Reactor design rss

UK regulators provide update on reactor design assessments

Regulation and Safety

13 July 2016

UK regulators expect to complete the Generic Design Assessment (GDA) process for the Westinghouse AP1000 and Hitachi-GE's UK Advanced Boiling Water Reactor (UK ABWR) in March and December of 2017, respectively. In its quarterly GDA report for February to April 2016 issued yesterday, the Office for Nuclear Regulation also said it has "developed 'entry criteria' to provide transparency on the factors that underpin our decision on readiness to commence GDA" for China General Nuclear's HPR1000 design.

Toshiba withdraws ABWR certification application

New Nuclear

01 July 2016

Toshiba_ABWR_(Toshiba)-48Japan's Toshiba Corporation has withdrawn its application to the US Nuclear Regulatory Commission to renew the design certification for its Advanced Boiling Water Reactor, saying it does not expect any new opportunities to build the reactor in the USA.

UK think tank urges nuclear innovation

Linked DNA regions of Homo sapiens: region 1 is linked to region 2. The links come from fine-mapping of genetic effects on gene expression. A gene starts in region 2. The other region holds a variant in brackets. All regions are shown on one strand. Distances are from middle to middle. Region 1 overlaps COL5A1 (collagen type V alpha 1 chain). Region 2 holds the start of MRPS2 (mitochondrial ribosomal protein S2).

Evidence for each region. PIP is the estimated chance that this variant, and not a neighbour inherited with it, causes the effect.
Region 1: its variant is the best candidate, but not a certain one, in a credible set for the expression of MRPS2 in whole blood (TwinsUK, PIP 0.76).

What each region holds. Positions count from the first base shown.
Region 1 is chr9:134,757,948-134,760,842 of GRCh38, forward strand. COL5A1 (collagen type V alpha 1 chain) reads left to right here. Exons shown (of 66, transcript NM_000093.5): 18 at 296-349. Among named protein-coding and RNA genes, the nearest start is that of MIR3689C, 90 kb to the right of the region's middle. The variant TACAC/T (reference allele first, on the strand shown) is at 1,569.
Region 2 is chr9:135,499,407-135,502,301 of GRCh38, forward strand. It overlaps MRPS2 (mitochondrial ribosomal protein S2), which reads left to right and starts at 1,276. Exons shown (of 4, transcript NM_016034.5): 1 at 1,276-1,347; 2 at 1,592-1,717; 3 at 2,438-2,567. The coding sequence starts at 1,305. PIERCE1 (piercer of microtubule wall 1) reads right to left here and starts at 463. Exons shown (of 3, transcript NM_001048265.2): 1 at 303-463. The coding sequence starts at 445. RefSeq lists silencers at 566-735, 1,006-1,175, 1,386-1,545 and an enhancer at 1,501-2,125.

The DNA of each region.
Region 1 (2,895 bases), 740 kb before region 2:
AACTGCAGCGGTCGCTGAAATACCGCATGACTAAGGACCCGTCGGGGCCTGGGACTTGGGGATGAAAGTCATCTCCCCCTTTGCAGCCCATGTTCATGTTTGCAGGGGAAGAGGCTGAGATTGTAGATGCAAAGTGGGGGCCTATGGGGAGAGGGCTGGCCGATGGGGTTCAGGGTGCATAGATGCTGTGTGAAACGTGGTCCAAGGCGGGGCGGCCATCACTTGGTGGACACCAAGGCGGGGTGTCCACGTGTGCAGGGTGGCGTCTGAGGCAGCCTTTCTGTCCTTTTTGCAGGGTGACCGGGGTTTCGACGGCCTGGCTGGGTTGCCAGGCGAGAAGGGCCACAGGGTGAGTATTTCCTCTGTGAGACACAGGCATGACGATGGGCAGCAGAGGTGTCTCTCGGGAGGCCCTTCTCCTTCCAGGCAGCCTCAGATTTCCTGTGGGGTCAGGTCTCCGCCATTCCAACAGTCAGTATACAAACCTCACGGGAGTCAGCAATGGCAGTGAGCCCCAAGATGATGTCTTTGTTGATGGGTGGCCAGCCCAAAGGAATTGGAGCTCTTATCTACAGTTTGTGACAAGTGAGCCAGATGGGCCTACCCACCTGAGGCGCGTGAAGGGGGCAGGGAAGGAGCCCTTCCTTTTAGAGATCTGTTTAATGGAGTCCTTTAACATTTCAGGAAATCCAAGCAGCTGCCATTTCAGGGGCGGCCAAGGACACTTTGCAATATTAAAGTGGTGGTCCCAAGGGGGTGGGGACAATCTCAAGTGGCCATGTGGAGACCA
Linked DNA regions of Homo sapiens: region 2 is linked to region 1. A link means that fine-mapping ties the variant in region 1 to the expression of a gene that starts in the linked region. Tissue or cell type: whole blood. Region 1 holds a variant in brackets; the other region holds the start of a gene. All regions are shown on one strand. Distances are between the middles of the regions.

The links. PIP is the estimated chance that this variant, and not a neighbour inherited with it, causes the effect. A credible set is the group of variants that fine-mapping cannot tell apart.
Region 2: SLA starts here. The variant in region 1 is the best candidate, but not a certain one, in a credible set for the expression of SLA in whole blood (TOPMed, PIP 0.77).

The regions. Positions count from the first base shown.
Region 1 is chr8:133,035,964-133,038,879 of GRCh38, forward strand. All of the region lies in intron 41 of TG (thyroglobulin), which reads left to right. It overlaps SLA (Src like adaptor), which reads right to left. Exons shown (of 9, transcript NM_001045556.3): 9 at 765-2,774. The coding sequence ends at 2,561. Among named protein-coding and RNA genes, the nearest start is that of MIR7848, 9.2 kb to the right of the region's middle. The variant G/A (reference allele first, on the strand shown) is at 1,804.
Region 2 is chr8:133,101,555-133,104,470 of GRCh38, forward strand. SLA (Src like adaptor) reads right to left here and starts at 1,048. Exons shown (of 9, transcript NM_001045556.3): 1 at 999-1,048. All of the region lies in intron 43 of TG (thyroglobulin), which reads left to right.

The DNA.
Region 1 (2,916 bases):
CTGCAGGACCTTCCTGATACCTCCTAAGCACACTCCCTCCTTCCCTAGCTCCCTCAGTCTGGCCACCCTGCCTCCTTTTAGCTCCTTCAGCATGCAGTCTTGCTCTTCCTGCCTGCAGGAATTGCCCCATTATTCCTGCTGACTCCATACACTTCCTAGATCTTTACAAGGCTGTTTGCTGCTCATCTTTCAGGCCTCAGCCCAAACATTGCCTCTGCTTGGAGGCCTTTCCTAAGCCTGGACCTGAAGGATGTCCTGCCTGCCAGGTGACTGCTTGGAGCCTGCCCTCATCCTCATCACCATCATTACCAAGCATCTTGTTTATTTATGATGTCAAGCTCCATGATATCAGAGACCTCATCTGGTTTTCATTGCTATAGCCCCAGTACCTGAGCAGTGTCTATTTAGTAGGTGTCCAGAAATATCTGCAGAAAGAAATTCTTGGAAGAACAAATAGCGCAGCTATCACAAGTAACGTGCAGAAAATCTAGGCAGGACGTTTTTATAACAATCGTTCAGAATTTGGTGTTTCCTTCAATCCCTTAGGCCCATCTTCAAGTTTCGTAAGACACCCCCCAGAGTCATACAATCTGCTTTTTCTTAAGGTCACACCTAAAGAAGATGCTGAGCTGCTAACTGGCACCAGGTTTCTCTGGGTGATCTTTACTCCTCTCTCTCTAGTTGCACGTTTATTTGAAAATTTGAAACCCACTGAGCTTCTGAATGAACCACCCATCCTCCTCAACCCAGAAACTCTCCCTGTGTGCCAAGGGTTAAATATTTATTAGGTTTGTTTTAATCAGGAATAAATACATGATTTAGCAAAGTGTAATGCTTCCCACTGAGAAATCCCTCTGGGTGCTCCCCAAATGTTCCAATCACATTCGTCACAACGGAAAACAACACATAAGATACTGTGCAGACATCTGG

Nuclear Policies

28 April 2016

A think tank has urged the British government to spend money earmarked for nuclear R&D on ensuring that at least three advanced reactors including at least one small modular reactor (SMR) and a Generation IV design have completed regulatory assessment by the early 2020s.

Molten salt reactor neutronics data released

New Nuclear

08 July 2016

Transatomic Power Corporation has released technical information on the design of its molten salt reactor, which it says offers multiple advantages over existing generation technologies.

Large-scale Chinese reactor design passes IAEA safety review

New Nuclear

05 May 2016

CAP1400 - 48China's CAP1400 reactor design has successfully passed the International Atomic Energy Agency's Generic Reactor Safety Review, the Shanghai Nuclear Engineering Research and Design Institute announced today.

Recovering the safety margin of nuclear reactors

Regulation and Safety

25 April 2016

Age is no barrier to prolonging the operation of nuclear power plants thanks to technological advances that could not have been predicted by reactor designers working decades ago. That was the conclusion of nuclear industry leaders at a conference hosted recently by EDF Energy and the World Association of Nuclear Operators in London.